The Thanksgiving Hymns (a copy was also found in the Dead Sea Scrolls) tells of "the Sheol of Abaddon" and of the "torrents of Belial [that] burst into Abaddon". The Biblical Antiquities of Philo mentions Abaddon as a place (sheol, hell), not as a spirit or demon or angel. In Paradise Regained, Milton also uses Abaddon as a place â€” the pit. It appears to have been St. John who first personified the term to stand for an angel. In the 3rd century Acts of Thomas, Abaddon is the name of a demon, or the Devil himself. Abaddon has also been identified as the angel of death and destruction, demon of the abyss, and chief of demons of the underworld hierarchy, where he is equated with Samael or Satan. In magic and alchemy, Abaddon is the Destroying Angel of the Apocalypse. In Barrett's The Magus, Abaddon is pictured, in colour, as one of the evil demons. In medieval myth Abaddon was considered as a synonym for Hell and/or the ruler thereof, and in Revelations 9:7-11 he was the Christian angel of Hell. The Hebrew word abaddon means "place of destruction" (Job 26:8 and Psalms 88:11).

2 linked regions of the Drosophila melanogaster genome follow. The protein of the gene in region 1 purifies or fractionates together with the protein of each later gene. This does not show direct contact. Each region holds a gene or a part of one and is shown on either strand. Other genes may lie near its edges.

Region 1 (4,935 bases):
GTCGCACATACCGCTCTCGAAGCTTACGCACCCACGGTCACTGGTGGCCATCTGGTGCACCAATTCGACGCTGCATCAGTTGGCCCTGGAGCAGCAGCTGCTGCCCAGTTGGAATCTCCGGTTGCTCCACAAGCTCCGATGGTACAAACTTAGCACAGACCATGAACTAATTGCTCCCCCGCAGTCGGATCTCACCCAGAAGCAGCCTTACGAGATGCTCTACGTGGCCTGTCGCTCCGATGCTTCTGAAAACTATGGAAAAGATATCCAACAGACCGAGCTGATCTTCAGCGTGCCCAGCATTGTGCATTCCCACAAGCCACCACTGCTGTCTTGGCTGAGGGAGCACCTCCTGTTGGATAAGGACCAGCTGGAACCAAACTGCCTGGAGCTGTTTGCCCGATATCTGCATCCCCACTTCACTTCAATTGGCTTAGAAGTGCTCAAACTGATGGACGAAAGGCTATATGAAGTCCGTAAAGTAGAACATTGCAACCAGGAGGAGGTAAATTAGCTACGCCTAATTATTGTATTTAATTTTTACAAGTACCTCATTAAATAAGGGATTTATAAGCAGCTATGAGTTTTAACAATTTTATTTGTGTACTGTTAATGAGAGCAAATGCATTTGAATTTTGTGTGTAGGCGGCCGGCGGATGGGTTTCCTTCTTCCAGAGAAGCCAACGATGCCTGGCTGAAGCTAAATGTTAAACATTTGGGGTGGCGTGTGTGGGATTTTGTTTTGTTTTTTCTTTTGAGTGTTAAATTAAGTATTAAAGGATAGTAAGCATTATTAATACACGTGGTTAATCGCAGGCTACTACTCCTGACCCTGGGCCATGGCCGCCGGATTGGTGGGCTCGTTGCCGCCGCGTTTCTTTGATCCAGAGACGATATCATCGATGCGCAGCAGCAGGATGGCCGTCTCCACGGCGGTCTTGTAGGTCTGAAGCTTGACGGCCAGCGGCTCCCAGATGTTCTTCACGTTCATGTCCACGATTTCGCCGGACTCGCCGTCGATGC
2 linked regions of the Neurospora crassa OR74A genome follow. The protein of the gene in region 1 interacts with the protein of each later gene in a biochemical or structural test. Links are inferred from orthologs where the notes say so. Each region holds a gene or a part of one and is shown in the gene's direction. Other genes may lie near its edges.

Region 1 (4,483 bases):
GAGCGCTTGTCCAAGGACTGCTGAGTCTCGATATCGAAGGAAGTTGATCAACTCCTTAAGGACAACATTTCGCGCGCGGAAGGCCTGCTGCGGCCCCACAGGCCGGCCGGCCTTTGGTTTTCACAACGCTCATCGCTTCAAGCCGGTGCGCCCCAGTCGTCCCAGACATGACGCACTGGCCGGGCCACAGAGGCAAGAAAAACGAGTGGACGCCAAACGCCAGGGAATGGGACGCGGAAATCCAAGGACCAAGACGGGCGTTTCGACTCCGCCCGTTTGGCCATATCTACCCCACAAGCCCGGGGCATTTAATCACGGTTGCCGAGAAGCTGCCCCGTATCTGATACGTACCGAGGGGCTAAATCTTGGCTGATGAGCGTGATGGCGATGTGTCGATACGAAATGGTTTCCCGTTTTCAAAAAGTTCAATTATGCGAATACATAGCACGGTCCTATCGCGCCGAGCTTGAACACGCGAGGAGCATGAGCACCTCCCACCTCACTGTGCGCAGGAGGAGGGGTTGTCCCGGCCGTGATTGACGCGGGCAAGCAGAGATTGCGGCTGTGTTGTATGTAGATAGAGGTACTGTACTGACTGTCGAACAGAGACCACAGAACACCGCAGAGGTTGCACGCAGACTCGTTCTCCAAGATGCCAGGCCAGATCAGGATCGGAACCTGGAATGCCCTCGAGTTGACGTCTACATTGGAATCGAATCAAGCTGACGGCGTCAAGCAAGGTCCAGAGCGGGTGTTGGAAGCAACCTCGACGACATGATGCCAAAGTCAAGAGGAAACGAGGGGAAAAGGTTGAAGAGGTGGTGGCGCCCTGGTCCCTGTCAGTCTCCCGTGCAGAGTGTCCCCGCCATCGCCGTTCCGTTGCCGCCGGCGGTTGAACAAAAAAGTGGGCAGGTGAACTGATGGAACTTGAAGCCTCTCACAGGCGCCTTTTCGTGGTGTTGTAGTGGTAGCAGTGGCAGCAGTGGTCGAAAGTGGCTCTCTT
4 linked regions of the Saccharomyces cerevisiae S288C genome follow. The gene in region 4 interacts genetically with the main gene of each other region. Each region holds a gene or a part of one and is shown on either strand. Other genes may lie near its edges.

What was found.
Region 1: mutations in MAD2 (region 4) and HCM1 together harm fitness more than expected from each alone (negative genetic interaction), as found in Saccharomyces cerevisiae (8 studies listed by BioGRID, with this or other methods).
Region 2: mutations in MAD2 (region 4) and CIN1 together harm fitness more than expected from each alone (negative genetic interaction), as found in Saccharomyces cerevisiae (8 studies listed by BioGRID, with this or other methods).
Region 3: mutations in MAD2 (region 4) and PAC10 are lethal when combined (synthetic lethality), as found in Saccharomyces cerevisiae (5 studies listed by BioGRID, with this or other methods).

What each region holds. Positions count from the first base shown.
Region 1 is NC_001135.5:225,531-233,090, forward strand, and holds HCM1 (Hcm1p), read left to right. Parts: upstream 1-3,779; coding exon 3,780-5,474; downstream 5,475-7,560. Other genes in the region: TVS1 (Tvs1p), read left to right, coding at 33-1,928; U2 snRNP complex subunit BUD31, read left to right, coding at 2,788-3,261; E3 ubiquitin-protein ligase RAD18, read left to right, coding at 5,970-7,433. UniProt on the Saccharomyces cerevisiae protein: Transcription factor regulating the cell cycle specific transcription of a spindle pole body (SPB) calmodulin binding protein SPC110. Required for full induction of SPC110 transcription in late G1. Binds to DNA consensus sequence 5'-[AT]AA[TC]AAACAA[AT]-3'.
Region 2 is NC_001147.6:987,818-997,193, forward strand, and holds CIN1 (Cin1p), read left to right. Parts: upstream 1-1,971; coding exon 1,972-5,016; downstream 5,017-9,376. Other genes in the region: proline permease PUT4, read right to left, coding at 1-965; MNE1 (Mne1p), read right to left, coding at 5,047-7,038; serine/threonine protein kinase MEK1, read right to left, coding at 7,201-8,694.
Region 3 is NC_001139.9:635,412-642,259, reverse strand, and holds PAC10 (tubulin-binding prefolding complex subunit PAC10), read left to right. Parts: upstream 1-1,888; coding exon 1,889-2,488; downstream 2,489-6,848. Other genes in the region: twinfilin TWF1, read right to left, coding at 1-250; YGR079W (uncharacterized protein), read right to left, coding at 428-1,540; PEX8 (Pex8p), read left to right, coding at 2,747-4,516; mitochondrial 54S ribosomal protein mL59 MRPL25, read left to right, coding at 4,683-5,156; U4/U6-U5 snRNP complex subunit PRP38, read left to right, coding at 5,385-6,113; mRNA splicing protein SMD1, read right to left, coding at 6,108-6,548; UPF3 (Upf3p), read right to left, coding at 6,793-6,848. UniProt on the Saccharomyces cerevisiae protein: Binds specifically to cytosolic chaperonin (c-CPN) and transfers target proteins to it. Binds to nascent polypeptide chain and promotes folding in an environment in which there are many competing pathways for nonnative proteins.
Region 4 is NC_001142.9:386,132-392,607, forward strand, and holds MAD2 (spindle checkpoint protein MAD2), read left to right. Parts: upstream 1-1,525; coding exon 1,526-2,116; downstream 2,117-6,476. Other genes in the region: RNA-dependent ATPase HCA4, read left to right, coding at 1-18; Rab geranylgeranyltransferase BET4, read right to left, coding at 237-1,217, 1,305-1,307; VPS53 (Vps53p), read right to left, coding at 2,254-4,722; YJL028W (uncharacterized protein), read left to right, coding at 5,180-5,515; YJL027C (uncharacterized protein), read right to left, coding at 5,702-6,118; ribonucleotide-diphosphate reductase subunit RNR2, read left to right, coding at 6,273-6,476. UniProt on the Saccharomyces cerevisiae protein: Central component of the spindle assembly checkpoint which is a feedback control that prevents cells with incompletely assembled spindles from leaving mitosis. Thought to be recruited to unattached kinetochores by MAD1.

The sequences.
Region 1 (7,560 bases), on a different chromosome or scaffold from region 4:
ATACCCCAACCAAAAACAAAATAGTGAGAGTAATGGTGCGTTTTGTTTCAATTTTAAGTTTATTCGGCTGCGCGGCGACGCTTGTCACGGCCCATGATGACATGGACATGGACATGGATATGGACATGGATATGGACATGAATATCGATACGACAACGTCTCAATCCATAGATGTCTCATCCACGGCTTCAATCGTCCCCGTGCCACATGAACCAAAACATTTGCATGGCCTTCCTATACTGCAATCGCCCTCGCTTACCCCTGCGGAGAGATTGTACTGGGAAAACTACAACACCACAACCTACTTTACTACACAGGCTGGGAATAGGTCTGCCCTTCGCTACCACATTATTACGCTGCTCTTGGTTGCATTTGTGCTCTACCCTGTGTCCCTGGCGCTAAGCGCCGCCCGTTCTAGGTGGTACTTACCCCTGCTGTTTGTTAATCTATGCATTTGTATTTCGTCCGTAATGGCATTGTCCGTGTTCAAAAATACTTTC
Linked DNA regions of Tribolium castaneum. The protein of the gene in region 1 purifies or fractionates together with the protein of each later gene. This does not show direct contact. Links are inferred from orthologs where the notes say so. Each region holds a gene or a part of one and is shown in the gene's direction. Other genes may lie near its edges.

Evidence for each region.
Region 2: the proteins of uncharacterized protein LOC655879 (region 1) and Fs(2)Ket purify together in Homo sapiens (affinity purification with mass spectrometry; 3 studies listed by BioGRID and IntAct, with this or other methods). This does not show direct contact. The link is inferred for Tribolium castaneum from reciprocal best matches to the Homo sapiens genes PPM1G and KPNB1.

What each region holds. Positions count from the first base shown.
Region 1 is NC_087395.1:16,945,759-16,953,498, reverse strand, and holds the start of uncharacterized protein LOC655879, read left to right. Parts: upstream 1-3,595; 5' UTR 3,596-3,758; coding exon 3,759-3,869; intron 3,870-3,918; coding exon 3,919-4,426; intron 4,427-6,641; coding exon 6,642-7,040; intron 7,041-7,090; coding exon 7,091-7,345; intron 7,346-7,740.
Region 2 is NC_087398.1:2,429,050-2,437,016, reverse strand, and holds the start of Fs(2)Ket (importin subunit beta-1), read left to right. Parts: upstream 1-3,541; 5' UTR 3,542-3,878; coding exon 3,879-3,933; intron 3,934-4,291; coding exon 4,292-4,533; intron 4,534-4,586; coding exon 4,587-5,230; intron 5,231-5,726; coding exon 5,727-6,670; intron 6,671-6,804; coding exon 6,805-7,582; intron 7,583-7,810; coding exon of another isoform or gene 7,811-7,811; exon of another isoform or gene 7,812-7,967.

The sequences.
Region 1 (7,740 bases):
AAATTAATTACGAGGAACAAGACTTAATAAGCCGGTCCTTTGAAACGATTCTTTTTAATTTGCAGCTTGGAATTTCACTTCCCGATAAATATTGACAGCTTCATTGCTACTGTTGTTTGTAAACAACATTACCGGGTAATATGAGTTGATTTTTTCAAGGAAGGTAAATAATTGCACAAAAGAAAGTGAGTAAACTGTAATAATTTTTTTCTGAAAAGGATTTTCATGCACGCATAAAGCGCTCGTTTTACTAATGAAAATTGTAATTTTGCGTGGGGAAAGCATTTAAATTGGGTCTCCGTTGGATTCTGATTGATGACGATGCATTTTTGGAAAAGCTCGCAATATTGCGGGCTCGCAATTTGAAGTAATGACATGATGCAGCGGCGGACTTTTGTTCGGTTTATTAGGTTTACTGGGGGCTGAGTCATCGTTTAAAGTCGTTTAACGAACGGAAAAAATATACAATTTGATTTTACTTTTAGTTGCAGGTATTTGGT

Prior to its corruption by Judeo-Christian tradition, Abaddon referred to the pit or cave that was used in mystery religions and schools as a rite of passage into the greater mysteries. Often the experience would entail the use of ritual substances that put the aspirant into an altered state in which he or she could receive divine revelation. Because the experience was sometimes unpleasant, this rite came to be viewed as being "hellish." However, it was considered absolutely necessary so that the seeker may become pure enough to encounter the "mind of God", as an angel is described as the "Angel of the bottomless pit who binds Satan for a thousand years".
In occultism and esoterism, Abaddon is related to blood red, brown and green colours, winter, the month of January, Saturday, intuition, sacrifice and challenge, the ruby and the sword. His Tarot symbol is the one of judgement.
- Wikipedia (2005). Abaddon (demon). Retrieved July 10, 2005.
- Free Encyclopedia of Thelema (2009)